USABancshares in Philadelphia changed its name three months ago to, hoping to capitalize on the popularity of the Internet and establish itself as a realistic banking choice for tech-savvy consumers across the country.

Then the fireworks started.

The $250 million-asset company suddenly found itself tangled in a messy legal dispute with one that has $77 billion of assets and a similar name.

In early August, U.S. Bancorp asked a federal court in Minnesota to stop from selling certificates of deposit and other products on-line under its new name. U.S. Bancorp contended that the smaller bank's name confused customers and amounted to an intentional infringement of a trade name in use for more than a century.

But's chief executive officer, Kenneth L. Tepper, said he believes U.S. Bancorp's concern has more to do with fear than confusion. He said such goliaths would want to destroy their cyber-competitors because they are wary of anyone that can use the low overhead of the Internet to offer better rates.

"I think that old-line banks, as we call them, are starting to think that if we start paying 5% interest and only require a $1 (deposit) minimum, what do they have to do to keep their customers?" Mr. Tepper said.

U.S. Bancorp won the first round Aug. 17 when U.S. District Judge James M. Rosenbaum issued a restraining order preventing from offering products and services on the Internet under that name.

The smaller company, however, prevailed in a second ruling after the same judge ruled that the new name to be used for the holding company and Web site was acceptable.

Still, it has been a rough few weeks for The week of the first ruling, its stock price tumbled 27%.

On top of that, thousands of Web customers were cut off from their money for nearly 24 hours after was forced to remove its name from the Internet. The blackout could have been much worse, Mr. Tepper said, had it not been for the abilities of his technical people, who revived the site under the name.

But the technical snafu was just part of the problem. After going live under its new identity, the bank had to find a way to inform its customers of the change.

"We put on a heck of an effort in customer relations," the CEO said. "We had to e-mail these people, we phone-called these people, we FedExed them, we did everything we could so they knew what was going on, and we survived."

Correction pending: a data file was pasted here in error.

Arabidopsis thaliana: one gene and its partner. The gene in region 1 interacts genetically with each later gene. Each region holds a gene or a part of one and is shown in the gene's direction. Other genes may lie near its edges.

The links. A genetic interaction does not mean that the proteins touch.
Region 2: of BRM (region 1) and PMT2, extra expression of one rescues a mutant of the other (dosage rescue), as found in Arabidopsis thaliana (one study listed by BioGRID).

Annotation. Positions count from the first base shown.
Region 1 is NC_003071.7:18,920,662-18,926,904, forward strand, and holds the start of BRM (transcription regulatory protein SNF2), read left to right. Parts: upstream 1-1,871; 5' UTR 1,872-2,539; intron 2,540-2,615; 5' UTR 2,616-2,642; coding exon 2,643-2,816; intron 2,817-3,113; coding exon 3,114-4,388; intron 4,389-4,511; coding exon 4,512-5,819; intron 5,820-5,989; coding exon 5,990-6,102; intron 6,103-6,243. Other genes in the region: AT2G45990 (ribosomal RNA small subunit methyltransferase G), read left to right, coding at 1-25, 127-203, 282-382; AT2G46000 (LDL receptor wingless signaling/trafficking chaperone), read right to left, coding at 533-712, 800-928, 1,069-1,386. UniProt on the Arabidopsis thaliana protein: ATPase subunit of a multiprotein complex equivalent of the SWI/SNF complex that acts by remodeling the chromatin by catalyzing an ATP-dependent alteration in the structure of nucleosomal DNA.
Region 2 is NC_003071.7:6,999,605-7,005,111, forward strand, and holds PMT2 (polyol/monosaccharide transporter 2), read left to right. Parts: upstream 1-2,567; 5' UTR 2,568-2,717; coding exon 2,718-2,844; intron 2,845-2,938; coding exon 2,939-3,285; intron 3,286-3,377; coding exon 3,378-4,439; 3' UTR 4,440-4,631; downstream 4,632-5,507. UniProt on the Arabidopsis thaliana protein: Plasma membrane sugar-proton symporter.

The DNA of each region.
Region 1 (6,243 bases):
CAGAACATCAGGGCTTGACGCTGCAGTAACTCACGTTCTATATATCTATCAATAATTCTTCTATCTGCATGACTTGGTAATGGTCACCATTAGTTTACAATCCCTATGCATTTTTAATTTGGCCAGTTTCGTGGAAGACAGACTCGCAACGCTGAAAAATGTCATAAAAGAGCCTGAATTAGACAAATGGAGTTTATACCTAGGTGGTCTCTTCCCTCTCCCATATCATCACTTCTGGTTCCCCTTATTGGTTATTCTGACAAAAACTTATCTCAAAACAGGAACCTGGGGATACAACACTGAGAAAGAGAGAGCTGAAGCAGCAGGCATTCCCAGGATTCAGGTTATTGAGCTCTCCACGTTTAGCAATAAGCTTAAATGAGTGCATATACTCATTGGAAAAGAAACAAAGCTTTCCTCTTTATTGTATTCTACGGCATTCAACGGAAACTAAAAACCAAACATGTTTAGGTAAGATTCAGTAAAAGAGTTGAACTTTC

The outcome failed to satisfy U.S. Bancorp. It tried in vain to get the name declared in violation of the restraining order.

It was this second confrontation, Mr. Tepper said, that led him to wonder if U.S. Bancorp's motivations ran deeper than mere naming concerns -- and had more to do with annihilation. "It seems like it's quite a stretch for people to confuse the names."

He also questioned why U.S. Bancorp was so adamant about shutting down on the day of the judge's ruling, allowing no time for Mr. Tepper to alert customers.

"The worst part is we asked them if we could at least put up a note at that says please go here for your bank, and they said no," Mr. Tepper said.

U.S. Bancorp, which has done business on the Internet for several years, vehemently denied Mr. Tepper's insinuations. Senior vice president and spokesman Donn Waage stuck by the confusion argument, saying it applied to both and

Mr. Tepper's statement is "totally ridiculous," Mr. Waage said.

U.S. Bancorp was the name of the Portland, Ore., holding company that First Bank System of Minneapolis acquired in 1997. First System adopted the acquiree's name. Mr. Waage said that over 100 years "we have built up huge equity in that name, and this is just a very simple case of trademark and service-mark infringement. We are trying to protect our customers so our customers know who they are dealing with, and we also want to protect our shareholders because they have a huge investment" in the name.

Mr. Waage said his company is not afraid of competing with, so long as it sells its goods and services under a distinct identity. "This guy has questioned our motivations and what we are doing, and yet, if he had chosen a different name, any name, whether its 'X bank' or Joe's bank' or whatever, then he would continue to have the same level of business."

As for U.S. Bancorp's rejecting Mr. Tepper's request to post a note on the Web site: "He could find other ways to notify them," Mr. Waage said. "What we wanted to do was get the site out of there as fast as possible ... We don't want to have this guy's scheme persist."

Mr. Tepper's suspicions were aroused for another reason: There is a company in Johnstown, Pa. -- USBancorp Inc. that has not been subject to similar attack.

Mr. Waage said the two companies coexist because federal legislation protects some banks with similar names. "There is USBancorp Inc. in Pennsylvania, and then there is a U.S. National Bank in Red Lodge, Mont.," he said. "All of those banks were grandfathered under federal legislation for their names." Despite the latest ruling in favor of, Mr. Waage said U.S. Bancorp will continue to fight to force another name change.

Mr. Tepper said he remains optimistic because "U.S." and "Banc" are generic terms that courts would be reluctant to grant exclusively to any one entity. "U.S. Bancorp banks a big portion of America, but they don't own America," he said.

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